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Re: Lindyman and ERE

Post by nomadscientist »


This CS/PS space distinction I see transcending money entirely. In this frame, it's not about the dollar throughput but lifestyle form with the caveat that one must live in Consistency Space if cashflow is a problem. If one has absolutely no money, probably one must live in Consistency Space or risk starving some months, which is no good. So, there is some need for money. But the reverse is not true: one can have lots of money and still live in Consistency Space (or still not realize that Payoff Space exists). See the FIRE blogger who takes a long vacation and then goes back to work (as a professional blog salesman, or whatever).

You have a lot in common with Elon Musk - you both seem to do what you want. That's despite my assumption that Musk buys in everything to maximize him time for Payoff ventures, while you are a renaissance man living on a shoe string budget.

You have a lot more in common with Elon Musk than either has with a Boglehead doctor who earns $300k/year and will retire with millions in the bank. Not because of the money, but because being a high rolling doctor is pure consistency.

Even your insistence on actively managing your own investments (which I see as largely idiosyncratic and inefficient - but I admit you know more about the topic than me!) is an expression of your desire to live in a Payoff Space rather than a Consistency Space (watch the average return roll in... although even indexing is far less consistent than most of what Consistency Space people deal with or tolerate).

ERE has other angles, like deep ecology. That constrains possible lifestyle further. But my impression is only a small fraction of "converts" are in it for deep ecology; despite otherwise extremely varied backgrounds, most mainly want to escape CS.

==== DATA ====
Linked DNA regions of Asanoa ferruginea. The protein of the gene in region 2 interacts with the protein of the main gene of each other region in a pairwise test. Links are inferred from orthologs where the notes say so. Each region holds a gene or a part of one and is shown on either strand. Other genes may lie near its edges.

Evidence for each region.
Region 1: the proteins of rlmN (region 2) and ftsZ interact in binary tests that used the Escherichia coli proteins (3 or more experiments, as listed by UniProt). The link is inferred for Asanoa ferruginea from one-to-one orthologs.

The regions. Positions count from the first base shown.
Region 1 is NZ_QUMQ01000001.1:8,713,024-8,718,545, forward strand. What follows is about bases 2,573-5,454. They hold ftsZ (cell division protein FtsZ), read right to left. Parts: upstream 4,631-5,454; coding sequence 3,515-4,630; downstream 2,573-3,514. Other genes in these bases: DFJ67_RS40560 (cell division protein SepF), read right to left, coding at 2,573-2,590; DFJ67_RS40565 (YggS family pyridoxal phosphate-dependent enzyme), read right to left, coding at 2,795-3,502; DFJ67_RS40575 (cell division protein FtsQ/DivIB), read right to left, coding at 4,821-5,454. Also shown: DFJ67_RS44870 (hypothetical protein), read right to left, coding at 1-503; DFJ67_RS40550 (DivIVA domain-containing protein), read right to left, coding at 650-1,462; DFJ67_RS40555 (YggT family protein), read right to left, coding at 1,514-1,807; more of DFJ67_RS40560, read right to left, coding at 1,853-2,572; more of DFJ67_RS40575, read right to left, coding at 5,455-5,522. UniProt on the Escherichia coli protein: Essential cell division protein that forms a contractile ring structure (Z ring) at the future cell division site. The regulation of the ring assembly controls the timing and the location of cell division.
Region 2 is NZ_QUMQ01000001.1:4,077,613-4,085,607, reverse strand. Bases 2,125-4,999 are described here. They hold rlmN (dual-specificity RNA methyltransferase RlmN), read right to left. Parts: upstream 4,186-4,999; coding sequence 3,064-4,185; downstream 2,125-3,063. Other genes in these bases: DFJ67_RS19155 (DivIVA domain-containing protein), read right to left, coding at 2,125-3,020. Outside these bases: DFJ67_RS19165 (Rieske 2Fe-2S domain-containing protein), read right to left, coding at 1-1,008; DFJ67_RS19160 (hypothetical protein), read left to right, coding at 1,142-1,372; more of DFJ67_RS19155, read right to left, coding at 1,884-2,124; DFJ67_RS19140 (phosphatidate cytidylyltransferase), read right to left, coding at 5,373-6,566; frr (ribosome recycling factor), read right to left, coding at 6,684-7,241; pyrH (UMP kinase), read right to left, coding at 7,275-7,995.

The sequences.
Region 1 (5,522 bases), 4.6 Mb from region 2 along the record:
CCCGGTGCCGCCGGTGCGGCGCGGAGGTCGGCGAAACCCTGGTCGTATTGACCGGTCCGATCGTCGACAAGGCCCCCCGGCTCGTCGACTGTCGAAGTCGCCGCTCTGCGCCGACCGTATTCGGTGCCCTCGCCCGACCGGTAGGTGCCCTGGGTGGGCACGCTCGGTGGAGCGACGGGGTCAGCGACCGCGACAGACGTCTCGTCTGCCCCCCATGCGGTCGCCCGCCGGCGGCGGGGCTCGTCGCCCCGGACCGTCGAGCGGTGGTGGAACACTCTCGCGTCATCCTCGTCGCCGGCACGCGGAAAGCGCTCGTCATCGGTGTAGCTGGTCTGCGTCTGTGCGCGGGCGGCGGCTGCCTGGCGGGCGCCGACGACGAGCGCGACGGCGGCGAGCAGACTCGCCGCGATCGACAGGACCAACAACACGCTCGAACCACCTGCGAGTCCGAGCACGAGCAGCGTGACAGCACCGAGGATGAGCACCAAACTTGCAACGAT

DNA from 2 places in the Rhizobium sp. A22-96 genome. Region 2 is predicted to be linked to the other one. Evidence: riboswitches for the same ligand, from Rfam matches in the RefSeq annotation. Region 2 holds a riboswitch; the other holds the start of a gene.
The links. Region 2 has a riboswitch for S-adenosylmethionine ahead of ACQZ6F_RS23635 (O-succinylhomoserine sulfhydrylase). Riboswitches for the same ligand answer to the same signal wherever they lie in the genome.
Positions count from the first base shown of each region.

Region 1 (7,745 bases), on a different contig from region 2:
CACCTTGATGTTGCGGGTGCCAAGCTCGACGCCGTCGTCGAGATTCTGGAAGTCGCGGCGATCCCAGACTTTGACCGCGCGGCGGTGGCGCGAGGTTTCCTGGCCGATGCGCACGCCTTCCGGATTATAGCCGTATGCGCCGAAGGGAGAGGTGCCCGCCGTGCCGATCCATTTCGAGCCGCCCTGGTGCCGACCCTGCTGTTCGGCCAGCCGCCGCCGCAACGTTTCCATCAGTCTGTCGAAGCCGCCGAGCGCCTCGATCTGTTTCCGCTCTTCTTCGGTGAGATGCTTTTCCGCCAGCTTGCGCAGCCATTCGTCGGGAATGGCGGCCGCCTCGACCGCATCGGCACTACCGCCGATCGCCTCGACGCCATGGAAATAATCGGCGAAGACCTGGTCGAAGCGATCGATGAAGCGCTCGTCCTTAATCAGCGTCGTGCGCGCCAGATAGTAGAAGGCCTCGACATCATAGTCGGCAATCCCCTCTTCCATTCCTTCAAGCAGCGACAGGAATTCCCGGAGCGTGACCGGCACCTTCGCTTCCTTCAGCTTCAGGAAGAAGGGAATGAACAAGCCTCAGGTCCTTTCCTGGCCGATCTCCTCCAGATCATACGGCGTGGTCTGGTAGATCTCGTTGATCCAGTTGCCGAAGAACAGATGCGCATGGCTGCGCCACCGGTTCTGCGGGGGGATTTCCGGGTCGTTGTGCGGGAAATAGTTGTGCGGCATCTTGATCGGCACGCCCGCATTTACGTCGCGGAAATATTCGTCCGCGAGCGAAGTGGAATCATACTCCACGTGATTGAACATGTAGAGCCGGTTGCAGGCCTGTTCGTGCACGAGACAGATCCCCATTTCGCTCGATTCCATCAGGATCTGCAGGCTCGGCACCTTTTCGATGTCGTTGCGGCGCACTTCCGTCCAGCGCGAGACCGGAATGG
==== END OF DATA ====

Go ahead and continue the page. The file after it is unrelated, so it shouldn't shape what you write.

Do you think there is anything to this? One thing that leapt out at me was his implications on the true nature of the salaryman relations:

"They [employees] are not their to do pieces of work, they are there…for some other purpose. Something, not quite family, not quite strangers, some other status that perhaps has a word we don’t want to use." (I read this as implying slavery)

compared with your H/T to the Ancient Greeks believing that salary scudwork is slavery even if it's contracted for.

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Re: Lindyman and ERE

Post by 7Wannabe5 »

An idiosyncratic hobo or a guerilla-style permaculturist doesn't necessarily need cash-flow, just shelter and food. Depends on vagrancy and other civil codes.

Another thing to consider is that the difference also has to do with who offers the contract or how it is offered. The ability to freely determine availability is why a lot of people like gig work even though it usually ends up being poorly paid on hourly basis for same reason that piece work or attempting to sell something that is strictly a commodity (Grade B Field Corn 2) usually ends up being poorly paid. It is usually better if you are the one who writes the contract. It's interesting that the blogger mentions dating as being like hustling in your own business or "payoff" space, because this is true, and this is also a realm in which who "writes the contract" makes a difference, and participants are often just as limited in their thinking, or conception of the space, as "at will" employees.